3. Use the internet to your advantage, specifically Facebook groups. Guess what. There are literally millions of people on Facebook that you can talk to without leaving your couch. I have found that Facebook groups is an amazing way to reach new people who are out of your circle and have similar interests to you. Once you make a connection in the group send them a private message, and then if things are rolling you could set up Skype sessions to talk more about your organization and how they could join the community.
3. Have someone else make first contact. I'm sure you are thinking this one is a cop-out, and in a way it is, but hear me out. If your strengths are being the 'big gun' that comes for the one-on-one meetings after the initial contact is made then that's fantastic and you should put all your efforts into that. Draining yourself to get the initial interaction isn't a good use of your time or energy, so if you can find someone else to do it for you that's great. Unfortunately, if you are a one person show this isn't going to be an option.
Phase 2- building the relationship
This is where introverts really shine. Building the relationship is all about making a connection with the donor and understanding their wants and needs in an organization. This phase is all about spending time with the donor and listening to them. Introverts kill it in this phase! They are masters at listening and making the person they are talking to be the center of attention. They can immediately put the potential donor at ease and make a strong connection fast.
This phase involves meeting with potential donors and there are MANY ways you could do that. As introverts it's important to control the environment and make sure that anything you do with the potential donor is going to allow you to use your key strengths. Because of this anything that involves one-on-one meetings in a quiet environment is going to be best. Think restaurants, walks, or coffee meet ups.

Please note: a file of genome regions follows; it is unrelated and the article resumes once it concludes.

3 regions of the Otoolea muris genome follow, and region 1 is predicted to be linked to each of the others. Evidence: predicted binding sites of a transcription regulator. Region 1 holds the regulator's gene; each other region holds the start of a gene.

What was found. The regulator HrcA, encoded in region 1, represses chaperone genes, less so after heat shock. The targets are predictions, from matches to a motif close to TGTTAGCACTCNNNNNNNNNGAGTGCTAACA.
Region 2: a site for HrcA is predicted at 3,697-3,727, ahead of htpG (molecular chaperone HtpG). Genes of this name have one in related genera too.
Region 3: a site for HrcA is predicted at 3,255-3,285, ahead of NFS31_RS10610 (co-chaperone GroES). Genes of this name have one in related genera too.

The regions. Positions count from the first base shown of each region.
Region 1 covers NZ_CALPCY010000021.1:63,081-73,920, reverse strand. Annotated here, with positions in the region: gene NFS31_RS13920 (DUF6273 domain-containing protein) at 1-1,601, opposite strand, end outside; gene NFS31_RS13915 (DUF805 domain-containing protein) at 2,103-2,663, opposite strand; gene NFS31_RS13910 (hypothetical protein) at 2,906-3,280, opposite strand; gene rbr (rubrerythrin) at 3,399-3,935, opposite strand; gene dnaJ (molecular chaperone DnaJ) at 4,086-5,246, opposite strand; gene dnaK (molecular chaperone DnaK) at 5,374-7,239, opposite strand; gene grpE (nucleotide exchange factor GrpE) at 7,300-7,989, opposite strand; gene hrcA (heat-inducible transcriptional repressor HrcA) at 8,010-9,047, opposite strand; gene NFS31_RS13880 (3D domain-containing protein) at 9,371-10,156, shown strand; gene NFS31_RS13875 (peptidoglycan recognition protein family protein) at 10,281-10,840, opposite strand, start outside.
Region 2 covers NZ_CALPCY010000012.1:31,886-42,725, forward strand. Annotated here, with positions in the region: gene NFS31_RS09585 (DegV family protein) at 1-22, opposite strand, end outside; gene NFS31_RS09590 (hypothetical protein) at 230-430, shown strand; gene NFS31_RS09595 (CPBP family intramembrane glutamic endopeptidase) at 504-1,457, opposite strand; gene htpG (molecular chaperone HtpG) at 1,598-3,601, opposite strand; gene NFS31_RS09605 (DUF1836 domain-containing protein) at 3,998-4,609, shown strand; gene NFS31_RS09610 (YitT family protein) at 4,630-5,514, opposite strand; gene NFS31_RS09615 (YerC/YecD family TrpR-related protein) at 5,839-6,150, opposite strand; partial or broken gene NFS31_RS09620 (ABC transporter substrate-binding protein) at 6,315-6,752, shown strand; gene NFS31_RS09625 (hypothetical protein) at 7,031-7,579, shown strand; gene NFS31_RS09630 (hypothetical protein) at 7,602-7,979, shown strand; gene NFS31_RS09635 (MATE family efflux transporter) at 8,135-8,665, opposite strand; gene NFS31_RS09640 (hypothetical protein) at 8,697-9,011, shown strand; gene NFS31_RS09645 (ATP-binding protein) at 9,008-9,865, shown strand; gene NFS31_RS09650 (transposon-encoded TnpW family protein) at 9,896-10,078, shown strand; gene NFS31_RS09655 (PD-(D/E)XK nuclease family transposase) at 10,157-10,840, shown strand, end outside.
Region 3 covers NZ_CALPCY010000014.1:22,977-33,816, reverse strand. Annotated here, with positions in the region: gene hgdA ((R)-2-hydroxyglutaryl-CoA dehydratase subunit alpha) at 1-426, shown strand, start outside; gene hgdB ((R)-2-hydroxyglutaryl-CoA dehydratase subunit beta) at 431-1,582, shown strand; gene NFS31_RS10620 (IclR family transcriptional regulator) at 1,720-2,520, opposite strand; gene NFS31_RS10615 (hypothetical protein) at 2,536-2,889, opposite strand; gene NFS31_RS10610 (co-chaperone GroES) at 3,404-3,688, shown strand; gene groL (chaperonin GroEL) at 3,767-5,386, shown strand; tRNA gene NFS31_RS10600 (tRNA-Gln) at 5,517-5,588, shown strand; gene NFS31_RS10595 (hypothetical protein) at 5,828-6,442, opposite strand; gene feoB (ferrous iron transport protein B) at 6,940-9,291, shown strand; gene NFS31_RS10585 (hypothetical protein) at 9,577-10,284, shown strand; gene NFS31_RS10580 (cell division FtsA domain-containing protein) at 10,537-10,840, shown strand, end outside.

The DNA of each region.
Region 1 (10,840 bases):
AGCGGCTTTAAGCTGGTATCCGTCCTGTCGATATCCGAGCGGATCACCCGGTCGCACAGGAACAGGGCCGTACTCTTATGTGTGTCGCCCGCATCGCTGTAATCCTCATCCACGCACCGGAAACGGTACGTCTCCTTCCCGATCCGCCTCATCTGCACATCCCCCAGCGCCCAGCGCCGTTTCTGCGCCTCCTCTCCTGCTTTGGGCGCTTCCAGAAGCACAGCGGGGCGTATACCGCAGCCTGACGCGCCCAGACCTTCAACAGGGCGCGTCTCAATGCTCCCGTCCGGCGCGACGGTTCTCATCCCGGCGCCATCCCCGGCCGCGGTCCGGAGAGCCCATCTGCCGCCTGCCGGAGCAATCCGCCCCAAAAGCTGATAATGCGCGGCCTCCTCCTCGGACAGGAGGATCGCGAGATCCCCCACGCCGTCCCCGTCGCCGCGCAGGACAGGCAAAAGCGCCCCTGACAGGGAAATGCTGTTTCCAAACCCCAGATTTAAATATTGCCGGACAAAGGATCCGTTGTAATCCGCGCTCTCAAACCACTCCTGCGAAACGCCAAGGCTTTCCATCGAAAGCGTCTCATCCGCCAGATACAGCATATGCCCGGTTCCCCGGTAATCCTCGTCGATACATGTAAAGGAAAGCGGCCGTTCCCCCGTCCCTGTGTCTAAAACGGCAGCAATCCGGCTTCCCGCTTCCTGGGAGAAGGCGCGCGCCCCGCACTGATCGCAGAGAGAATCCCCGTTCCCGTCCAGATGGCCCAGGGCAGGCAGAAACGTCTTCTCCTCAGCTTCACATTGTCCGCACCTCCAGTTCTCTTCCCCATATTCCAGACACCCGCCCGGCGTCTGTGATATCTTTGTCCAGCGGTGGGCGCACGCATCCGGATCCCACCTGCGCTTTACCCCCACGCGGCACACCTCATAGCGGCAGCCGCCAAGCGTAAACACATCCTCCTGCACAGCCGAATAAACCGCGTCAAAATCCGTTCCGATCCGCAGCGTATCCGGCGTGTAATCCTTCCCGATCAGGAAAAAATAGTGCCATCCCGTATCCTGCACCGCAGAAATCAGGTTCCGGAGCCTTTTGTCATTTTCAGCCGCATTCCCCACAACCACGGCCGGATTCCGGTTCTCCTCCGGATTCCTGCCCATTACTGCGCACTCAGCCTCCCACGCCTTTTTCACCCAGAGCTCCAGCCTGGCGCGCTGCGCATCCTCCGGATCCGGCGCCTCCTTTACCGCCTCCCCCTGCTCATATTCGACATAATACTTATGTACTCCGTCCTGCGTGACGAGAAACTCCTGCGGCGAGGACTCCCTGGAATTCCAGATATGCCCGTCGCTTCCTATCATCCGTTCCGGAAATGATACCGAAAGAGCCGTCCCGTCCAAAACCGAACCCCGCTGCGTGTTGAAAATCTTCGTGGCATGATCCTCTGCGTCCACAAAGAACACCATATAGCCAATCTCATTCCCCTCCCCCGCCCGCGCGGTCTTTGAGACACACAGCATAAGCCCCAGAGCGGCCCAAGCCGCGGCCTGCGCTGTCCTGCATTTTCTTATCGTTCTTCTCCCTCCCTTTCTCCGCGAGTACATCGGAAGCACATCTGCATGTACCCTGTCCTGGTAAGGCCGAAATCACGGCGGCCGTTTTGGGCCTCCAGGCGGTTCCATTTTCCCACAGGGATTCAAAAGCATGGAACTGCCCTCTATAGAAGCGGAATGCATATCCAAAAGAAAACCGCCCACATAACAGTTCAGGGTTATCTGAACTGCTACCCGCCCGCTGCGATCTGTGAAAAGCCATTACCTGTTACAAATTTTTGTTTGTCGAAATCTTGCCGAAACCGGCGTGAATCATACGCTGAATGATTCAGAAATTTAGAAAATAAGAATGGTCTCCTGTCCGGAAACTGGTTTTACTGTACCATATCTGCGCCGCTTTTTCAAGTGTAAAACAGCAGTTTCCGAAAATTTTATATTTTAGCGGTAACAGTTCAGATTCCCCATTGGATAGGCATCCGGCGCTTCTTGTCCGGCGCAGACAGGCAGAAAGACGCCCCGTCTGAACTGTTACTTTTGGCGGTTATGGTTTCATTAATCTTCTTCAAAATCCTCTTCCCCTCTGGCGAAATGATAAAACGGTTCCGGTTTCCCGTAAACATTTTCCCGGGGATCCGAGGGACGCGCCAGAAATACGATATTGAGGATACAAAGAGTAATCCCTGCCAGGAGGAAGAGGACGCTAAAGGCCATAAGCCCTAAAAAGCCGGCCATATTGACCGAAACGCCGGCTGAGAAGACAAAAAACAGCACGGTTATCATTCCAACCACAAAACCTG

Phase 3- Maintaining the relationship
This phase can be hard but introverts have a leg up on this one as well. The worst thing you can do with a donor is receive a gift and then ignore them. Think of it as a friendship. You don't want to stay friends with someone who comes around asking for money once a year and never talks to you any other time! Introverts are better able to maintain close ties with the people they have connections with because they are less motivated to go out and constantly be making new friends like many extroverts. In the nonprofit world this is huge.
Simple things like sending a quick email on their birthday or mailing a quick note every once in a while just to keep the communication lines open is an easy way to maintain the relationship that introverts are freaking fantastic at.
Introverts have a innate skillset that makes them naturally effective fundraisers. The problem is that we only portray extremely extroverted individuals as being successful at raising money, which simply isn't the case.
If you're introverted I'd love to hear tips you use to be an effective fundraiser. Leave a comment below!
Keep impacting the world!